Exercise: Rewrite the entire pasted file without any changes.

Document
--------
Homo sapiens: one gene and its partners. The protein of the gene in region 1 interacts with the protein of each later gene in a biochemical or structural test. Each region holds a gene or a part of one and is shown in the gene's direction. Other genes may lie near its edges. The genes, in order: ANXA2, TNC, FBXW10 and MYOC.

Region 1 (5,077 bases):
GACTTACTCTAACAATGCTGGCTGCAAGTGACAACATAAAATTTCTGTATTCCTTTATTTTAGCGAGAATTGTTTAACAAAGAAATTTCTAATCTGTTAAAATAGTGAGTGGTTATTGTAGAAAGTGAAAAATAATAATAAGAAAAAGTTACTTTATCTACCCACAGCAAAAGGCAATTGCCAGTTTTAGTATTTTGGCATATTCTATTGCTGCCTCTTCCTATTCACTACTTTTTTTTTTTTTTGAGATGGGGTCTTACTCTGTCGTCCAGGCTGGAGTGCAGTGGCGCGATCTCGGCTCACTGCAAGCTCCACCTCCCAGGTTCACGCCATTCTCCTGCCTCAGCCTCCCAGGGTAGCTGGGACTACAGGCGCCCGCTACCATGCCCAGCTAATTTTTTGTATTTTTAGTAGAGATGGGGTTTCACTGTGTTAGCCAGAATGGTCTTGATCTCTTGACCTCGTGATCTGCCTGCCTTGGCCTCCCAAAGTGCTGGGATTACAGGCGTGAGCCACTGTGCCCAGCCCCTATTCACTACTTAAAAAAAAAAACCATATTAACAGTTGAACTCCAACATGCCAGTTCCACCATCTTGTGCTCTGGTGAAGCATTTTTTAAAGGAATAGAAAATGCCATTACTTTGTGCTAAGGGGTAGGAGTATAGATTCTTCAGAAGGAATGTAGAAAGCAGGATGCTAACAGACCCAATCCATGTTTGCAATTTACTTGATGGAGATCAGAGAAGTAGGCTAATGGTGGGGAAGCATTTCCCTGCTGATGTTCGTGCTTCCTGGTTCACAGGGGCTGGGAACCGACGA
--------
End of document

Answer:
Homo sapiens: one gene and its partners. The protein of the gene in region 1 interacts with the protein of each later gene in a biochemical or structural test. Each region holds a gene or a part of one and is shown in the gene's direction. Other genes may lie near its edges. The genes, in order: ANXA2, TNC, FBXW10 and MYOC.

Region 1 (5,077 bases):
GACTTACTCTAACAATGCTGGCTGCAAGTGACAACATAAAATTTCTGTATTCCTTTATTTTAGCGAGAATTGTTTAACAAAGAAATTTCTAATCTGTTAAAATAGTGAGTGGTTATTGTAGAAAGTGAAAAATAATAATAAGAAAAAGTTACTTTATCTACCCACAGCAAAAGGCAATTGCCAGTTTTAGTATTTTGGCATATTCTATTGCTGCCTCTTCCTATTCACTACTTTTTTTTTTTTTTGAGATGGGGTCTTACTCTGTCGTCCAGGCTGGAGTGCAGTGGCGCGATCTCGGCTCACTGCAAGCTCCACCTCCCAGGTTCACGCCATTCTCCTGCCTCAGCCTCCCAGGGTAGCTGGGACTACAGGCGCCCGCTACCATGCCCAGCTAATTTTTTGTATTTTTAGTAGAGATGGGGTTTCACTGTGTTAGCCAGAATGGTCTTGATCTCTTGACCTCGTGATCTGCCTGCCTTGGCCTCCCAAAGTGCTGGGATTACAGGCGTGAGCCACTGTGCCCAGCCCCTATTCACTACTTAAAAAAAAAAACCATATTAACAGTTGAACTCCAACATGCCAGTTCCACCATCTTGTGCTCTGGTGAAGCATTTTTTAAAGGAATAGAAAATGCCATTACTTTGTGCTAAGGGGTAGGAGTATAGATTCTTCAGAAGGAATGTAGAAAGCAGGATGCTAACAGACCCAATCCATGTTTGCAATTTACTTGATGGAGATCAGAGAAGTAGGCTAATGGTGGGGAAGCATTTCCCTGCTGATGTTCGTGCTTCCTGGTTCACAGGGGCTGGGAACCGACGA